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Asylum fraud tactic: Tell them you’re gay

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By Michelle Malkin  •  January 7, 2009 04:33 PM

I’ve reported on many types of asylum fraud over the years (see asylum archives here). This one takes the cake. Via the Seattle Times:

A Kent couple who claimed to be experts in immigration cases advised clients to falsely claim to be gay and subject to persecution or even death if they returned home so they could win asylum in the U.S., according to a federal indictment unsealed Tuesday.

Steven and Helena Mahoney were arrested Tuesday after an investigation that began in September, according to federal officials. Prosecutors allege the couple claimed to be experts in immigration cases while operating Mahoney and Associates in Kent.

The Mahoneys — who are not licensed to practice law in the state of Washington — are each charged with one count of conspiracy to commit immigration fraud. Steven Mahoney also has been charged with three counts of immigration fraud, according to the indictment.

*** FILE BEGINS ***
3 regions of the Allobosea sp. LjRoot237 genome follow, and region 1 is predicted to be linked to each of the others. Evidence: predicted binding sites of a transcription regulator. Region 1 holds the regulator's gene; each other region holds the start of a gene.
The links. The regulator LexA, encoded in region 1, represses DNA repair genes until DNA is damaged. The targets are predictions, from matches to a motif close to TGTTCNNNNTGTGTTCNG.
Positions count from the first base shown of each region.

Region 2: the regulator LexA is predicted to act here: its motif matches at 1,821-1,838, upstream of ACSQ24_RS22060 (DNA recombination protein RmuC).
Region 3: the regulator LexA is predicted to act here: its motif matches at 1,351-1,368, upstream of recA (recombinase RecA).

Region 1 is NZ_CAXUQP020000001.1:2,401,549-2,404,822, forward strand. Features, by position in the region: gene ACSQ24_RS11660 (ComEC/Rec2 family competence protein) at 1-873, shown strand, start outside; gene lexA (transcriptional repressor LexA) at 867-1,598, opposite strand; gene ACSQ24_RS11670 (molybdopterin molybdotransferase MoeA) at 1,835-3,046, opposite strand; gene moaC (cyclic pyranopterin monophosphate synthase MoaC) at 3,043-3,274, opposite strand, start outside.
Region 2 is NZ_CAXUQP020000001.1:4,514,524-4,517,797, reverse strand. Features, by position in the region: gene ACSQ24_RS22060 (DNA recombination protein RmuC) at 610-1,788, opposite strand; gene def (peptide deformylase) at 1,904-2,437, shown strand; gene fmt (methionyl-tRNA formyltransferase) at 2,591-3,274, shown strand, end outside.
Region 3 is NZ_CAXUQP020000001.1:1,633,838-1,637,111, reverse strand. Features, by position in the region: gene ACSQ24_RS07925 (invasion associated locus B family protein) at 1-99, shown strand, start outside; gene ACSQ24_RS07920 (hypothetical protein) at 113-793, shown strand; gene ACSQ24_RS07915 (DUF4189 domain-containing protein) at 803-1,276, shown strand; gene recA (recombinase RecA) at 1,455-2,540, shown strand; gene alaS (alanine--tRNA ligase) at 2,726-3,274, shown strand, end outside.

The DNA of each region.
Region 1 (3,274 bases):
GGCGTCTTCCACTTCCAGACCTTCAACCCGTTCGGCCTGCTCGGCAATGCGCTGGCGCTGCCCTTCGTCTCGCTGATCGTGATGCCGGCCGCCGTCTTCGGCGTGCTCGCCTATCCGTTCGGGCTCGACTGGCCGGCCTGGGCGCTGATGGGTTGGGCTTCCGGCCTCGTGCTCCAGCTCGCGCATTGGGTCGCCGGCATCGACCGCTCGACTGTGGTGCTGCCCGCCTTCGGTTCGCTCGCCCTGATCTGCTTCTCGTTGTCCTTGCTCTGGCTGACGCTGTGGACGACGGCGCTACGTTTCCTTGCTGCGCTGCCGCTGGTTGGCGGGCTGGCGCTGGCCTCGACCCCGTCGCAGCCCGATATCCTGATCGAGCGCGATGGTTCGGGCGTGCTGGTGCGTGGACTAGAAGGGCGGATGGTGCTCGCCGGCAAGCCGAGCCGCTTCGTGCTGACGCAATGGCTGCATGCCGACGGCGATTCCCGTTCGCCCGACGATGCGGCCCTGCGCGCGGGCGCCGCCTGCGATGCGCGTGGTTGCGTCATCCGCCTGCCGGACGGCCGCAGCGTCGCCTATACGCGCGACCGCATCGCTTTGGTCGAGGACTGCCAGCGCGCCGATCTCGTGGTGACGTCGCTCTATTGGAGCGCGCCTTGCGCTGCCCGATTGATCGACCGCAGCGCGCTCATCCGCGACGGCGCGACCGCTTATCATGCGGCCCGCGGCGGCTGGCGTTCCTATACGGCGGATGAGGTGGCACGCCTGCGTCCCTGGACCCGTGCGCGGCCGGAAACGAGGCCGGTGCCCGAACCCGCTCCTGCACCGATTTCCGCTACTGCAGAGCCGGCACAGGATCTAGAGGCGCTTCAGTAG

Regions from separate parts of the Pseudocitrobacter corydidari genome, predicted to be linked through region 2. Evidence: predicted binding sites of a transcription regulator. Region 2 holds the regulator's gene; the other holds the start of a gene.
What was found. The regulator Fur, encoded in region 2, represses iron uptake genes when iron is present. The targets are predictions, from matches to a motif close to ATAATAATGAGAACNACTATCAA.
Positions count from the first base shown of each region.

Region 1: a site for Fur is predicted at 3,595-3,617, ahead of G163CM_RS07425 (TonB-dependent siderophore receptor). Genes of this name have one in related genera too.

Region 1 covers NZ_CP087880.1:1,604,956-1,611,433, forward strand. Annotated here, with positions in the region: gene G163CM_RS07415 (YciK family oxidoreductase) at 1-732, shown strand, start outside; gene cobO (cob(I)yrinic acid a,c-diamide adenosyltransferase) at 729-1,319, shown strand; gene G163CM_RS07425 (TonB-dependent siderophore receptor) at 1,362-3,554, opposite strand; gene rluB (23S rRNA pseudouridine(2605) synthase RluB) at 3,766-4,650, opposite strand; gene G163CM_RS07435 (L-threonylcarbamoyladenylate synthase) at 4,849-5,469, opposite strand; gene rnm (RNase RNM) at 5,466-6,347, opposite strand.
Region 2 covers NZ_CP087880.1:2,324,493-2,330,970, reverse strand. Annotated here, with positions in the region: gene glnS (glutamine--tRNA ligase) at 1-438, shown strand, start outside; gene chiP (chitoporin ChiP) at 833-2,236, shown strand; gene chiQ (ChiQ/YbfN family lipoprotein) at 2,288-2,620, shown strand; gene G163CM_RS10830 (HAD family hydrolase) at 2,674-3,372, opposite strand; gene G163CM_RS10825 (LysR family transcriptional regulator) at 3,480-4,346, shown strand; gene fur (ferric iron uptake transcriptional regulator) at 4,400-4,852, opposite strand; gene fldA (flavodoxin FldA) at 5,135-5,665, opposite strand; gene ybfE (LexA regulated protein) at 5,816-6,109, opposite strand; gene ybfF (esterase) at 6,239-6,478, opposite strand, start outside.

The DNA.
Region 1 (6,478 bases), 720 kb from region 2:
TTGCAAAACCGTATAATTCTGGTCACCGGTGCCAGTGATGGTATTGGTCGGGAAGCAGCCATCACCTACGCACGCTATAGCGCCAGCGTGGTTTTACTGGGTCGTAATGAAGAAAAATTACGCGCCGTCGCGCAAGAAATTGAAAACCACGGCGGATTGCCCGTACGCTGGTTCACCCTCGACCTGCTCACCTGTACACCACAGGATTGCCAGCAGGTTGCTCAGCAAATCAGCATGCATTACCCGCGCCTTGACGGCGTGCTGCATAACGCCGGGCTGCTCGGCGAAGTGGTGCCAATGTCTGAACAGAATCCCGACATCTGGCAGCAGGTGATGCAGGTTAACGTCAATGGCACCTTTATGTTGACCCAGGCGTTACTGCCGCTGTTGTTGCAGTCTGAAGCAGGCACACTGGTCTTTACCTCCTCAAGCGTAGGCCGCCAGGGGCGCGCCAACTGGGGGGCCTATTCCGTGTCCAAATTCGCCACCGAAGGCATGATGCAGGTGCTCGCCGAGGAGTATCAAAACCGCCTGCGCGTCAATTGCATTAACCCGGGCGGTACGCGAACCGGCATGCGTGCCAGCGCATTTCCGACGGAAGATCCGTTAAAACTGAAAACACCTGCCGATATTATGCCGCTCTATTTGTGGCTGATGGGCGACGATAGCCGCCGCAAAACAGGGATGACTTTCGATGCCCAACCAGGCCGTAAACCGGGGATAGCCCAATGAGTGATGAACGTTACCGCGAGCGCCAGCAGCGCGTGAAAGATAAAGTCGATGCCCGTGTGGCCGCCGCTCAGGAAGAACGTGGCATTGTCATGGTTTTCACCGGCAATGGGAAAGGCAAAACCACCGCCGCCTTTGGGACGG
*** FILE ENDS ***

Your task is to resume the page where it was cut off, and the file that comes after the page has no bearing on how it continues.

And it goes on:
They appeared Tuesday afternoon before U.S. Magistrate Judge Mary Alice Theiler, who ordered Steven Mahoney to be held pending a detention hearing on Friday. Helena Mahoney was released.

The judge set the trial for Jan. 29.

The indictment alleges that in at least three instances the Mahoneys told immigrants to falsely state they were homosexual on immigration documents and that they feared persecution or even death if they returned to their own countries.

The three victims are identified only by initials, and the indictment does not indicate what countries they were from.

In one instance, involving an individual identified only as A.K., Steven Mahoney is alleged to have advised him to say on immigration applications that he was gay and that the militia in his country had attempted to rape his wife because of it, according to the indictment. Helena Mahoney allegedly helped the man obtain “documents about the gay community to assist A.K. in preparing for his asylum interview,” the indictment alleges.

Another immigrant, identified as G.V., reportedly submitted documents to the immigration officials claiming that he was afraid he would be maimed if he returned to his homeland “when in truth … G.V. was not afraid of such maiming,” according to the indictment.

It’s not clear whether any of the three immigrants mentioned in the indictment was granted asylum status and allowed to stay in the U.S.

Not that it matters. We know what happens when many asylum applicants are rejected and ordered home:

Nothing.

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